Lavender is distilled using the straight steam method. This method involves forcing steam through the plant material, then collecting the essential oil. The steam is used to rupture the membranes in the plant, which releases the oil. The oil travels to a condenser where the lighter essential oil separates and floats to the top. The water is removed from the mixture and used as a hydrosol or floral water. The oil becomes essential oil.

Uses for Lavender Essential Oil:

A few drops of lavender oil can be added to virtually any recipe to enhance the flavor of the food. People add it to lemonade or tea, to cookies and other desserts, to salad dressings and to many other foods to impart a rich, herbal overtone that boosts the natural flavors of the ingredients. 

In addition to being used as a culinary addition, Lavender essential oil can be used to enhance beauty products, such as shampoos, hair rinses, body scrubs, massage oils and beauty creams. It can be used as a natural deodorant, insect repellent, and as an antibacterial cleanser. Lavender also has many different therapeutic uses. The oil can be ingested internally in capsules, diffused or rubbed onto the body, as needed.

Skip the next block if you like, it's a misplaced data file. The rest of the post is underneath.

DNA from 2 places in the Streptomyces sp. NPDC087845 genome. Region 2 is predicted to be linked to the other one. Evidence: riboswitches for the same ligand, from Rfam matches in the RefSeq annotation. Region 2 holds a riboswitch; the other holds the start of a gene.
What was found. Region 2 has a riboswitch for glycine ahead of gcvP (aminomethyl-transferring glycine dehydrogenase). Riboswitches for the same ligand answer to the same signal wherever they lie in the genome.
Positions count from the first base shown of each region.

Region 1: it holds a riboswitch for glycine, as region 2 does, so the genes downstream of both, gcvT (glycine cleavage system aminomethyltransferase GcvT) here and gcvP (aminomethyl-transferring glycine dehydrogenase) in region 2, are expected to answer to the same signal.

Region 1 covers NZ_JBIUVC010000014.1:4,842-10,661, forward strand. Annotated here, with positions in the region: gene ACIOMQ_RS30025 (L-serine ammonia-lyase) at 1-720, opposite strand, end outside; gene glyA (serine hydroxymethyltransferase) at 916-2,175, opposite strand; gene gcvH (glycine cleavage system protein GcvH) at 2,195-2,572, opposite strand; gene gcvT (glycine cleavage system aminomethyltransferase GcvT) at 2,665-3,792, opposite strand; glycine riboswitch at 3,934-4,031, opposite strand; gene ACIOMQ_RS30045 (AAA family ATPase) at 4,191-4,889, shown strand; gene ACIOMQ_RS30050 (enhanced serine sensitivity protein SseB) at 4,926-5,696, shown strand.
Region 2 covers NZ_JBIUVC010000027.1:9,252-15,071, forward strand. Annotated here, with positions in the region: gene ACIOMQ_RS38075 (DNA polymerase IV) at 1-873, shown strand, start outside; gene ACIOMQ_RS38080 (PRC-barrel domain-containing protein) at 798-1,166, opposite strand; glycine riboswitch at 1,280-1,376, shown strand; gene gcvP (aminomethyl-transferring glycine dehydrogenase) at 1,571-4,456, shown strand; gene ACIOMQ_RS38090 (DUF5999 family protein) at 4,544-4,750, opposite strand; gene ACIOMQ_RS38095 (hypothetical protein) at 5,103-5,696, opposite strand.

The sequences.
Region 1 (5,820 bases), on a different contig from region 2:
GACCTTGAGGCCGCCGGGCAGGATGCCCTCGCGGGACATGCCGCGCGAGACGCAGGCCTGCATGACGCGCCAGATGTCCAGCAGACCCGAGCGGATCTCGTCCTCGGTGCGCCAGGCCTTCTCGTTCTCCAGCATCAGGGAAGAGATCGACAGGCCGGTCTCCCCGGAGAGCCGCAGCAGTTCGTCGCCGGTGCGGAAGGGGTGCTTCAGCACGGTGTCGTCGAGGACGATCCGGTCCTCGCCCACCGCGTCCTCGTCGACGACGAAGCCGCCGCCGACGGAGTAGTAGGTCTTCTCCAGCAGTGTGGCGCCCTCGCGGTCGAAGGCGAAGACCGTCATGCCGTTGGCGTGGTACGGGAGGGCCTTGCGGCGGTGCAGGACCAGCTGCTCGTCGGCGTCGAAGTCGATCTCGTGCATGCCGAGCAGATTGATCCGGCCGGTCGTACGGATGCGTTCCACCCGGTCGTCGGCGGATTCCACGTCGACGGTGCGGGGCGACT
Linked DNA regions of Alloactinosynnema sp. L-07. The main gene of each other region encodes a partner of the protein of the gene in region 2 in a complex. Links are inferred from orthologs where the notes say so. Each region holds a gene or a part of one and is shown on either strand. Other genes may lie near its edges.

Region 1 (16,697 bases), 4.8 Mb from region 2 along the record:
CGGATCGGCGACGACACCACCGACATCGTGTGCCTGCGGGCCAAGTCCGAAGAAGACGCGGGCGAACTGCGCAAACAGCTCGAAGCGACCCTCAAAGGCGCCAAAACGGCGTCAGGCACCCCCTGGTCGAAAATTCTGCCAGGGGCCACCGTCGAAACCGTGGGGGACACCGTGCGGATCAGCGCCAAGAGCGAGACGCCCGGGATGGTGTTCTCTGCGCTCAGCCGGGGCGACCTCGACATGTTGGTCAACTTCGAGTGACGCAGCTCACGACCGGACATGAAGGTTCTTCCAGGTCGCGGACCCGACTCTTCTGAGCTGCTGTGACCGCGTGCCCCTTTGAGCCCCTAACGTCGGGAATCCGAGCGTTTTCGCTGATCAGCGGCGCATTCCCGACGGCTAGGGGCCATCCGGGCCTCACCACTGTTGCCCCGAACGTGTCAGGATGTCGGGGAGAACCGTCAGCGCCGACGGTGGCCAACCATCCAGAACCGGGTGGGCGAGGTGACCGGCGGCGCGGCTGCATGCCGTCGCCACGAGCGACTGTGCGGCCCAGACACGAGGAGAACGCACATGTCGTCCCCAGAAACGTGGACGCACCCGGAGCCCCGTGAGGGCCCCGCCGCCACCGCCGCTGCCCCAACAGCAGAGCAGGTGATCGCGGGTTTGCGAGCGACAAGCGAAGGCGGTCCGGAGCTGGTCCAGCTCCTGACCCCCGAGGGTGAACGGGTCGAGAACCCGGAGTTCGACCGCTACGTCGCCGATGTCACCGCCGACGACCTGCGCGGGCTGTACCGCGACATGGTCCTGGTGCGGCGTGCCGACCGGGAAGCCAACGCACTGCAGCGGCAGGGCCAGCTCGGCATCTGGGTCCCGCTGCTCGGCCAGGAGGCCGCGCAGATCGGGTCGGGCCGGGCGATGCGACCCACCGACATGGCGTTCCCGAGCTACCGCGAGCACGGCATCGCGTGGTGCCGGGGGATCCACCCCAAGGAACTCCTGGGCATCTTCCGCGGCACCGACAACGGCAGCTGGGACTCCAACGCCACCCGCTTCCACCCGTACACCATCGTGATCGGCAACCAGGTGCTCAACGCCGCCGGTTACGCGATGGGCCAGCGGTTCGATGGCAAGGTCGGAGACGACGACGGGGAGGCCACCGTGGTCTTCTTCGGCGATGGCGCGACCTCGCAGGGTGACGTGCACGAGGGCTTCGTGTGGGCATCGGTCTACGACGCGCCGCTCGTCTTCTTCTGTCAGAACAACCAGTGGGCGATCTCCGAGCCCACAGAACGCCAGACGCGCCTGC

It can be used therapeutically for the following purposes:

  • Pain relief
  • Mental clarity
  • Arrythia
  • Atherosclerosis
  • Bruises
  • Burns
  • Diaper rash
  • Ear infection
  • Gardia
  • Heat Stroke
  • Insomnia
  • Itching
  • Measles
  • Poison ivy
  • Rash
  • Skin allergies
  • Sunburn
  • Anti-fungal agent
  • Calming agent
  • Sleep aid
  • Pain relief
  • Promotion of respiratory health
  • Improvement of digestion
  • Insect bites
  • Cold sore
  • Dandruff
  • Hay fever
  • Chapped lips